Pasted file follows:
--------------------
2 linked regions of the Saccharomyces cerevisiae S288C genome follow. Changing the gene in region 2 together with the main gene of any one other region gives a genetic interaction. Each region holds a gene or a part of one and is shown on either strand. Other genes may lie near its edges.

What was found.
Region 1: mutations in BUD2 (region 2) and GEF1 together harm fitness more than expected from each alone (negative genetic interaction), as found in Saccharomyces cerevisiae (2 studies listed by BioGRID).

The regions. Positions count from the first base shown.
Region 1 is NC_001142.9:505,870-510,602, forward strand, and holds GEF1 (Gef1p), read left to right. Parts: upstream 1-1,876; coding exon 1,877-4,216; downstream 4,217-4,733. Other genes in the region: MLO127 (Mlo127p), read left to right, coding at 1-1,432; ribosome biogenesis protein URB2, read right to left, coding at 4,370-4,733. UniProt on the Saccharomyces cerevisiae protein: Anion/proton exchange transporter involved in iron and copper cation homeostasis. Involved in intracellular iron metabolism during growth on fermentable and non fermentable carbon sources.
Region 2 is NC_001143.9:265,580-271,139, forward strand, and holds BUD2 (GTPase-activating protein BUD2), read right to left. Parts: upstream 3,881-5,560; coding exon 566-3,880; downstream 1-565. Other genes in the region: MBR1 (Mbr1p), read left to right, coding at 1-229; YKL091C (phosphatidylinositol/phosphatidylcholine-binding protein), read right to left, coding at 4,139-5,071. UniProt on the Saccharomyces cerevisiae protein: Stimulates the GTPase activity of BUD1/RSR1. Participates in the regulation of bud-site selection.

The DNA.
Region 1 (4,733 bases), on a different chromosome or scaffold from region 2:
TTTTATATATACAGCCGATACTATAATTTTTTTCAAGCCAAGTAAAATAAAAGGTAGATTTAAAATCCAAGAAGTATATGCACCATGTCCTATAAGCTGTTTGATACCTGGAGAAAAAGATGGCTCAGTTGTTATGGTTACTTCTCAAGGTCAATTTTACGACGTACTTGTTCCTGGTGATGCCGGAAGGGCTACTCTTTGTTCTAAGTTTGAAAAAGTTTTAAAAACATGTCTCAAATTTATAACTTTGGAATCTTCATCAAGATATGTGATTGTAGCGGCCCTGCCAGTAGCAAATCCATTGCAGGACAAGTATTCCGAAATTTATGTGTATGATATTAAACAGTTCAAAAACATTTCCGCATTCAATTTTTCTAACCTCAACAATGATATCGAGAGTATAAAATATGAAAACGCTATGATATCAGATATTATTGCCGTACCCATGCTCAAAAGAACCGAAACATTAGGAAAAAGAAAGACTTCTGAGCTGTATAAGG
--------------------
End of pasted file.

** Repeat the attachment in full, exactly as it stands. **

2 linked regions of the Saccharomyces cerevisiae S288C genome follow. Changing the gene in region 2 together with the main gene of any one other region gives a genetic interaction. Each region holds a gene or a part of one and is shown on either strand. Other genes may lie near its edges.

What was found.
Region 1: mutations in BUD2 (region 2) and GEF1 together harm fitness more than expected from each alone (negative genetic interaction), as found in Saccharomyces cerevisiae (2 studies listed by BioGRID).

The regions. Positions count from the first base shown.
Region 1 is NC_001142.9:505,870-510,602, forward strand, and holds GEF1 (Gef1p), read left to right. Parts: upstream 1-1,876; coding exon 1,877-4,216; downstream 4,217-4,733. Other genes in the region: MLO127 (Mlo127p), read left to right, coding at 1-1,432; ribosome biogenesis protein URB2, read right to left, coding at 4,370-4,733. UniProt on the Saccharomyces cerevisiae protein: Anion/proton exchange transporter involved in iron and copper cation homeostasis. Involved in intracellular iron metabolism during growth on fermentable and non fermentable carbon sources.
Region 2 is NC_001143.9:265,580-271,139, forward strand, and holds BUD2 (GTPase-activating protein BUD2), read right to left. Parts: upstream 3,881-5,560; coding exon 566-3,880; downstream 1-565. Other genes in the region: MBR1 (Mbr1p), read left to right, coding at 1-229; YKL091C (phosphatidylinositol/phosphatidylcholine-binding protein), read right to left, coding at 4,139-5,071. UniProt on the Saccharomyces cerevisiae protein: Stimulates the GTPase activity of BUD1/RSR1. Participates in the regulation of bud-site selection.

The DNA.
Region 1 (4,733 bases), on a different chromosome or scaffold from region 2:
TTTTATATATACAGCCGATACTATAATTTTTTTCAAGCCAAGTAAAATAAAAGGTAGATTTAAAATCCAAGAAGTATATGCACCATGTCCTATAAGCTGTTTGATACCTGGAGAAAAAGATGGCTCAGTTGTTATGGTTACTTCTCAAGGTCAATTTTACGACGTACTTGTTCCTGGTGATGCCGGAAGGGCTACTCTTTGTTCTAAGTTTGAAAAAGTTTTAAAAACATGTCTCAAATTTATAACTTTGGAATCTTCATCAAGATATGTGATTGTAGCGGCCCTGCCAGTAGCAAATCCATTGCAGGACAAGTATTCCGAAATTTATGTGTATGATATTAAACAGTTCAAAAACATTTCCGCATTCAATTTTTCTAACCTCAACAATGATATCGAGAGTATAAAATATGAAAACGCTATGATATCAGATATTATTGCCGTACCCATGCTCAAAAGAACCGAAACATTAGGAAAAAGAAAGACTTCTGAGCTGTATAAGG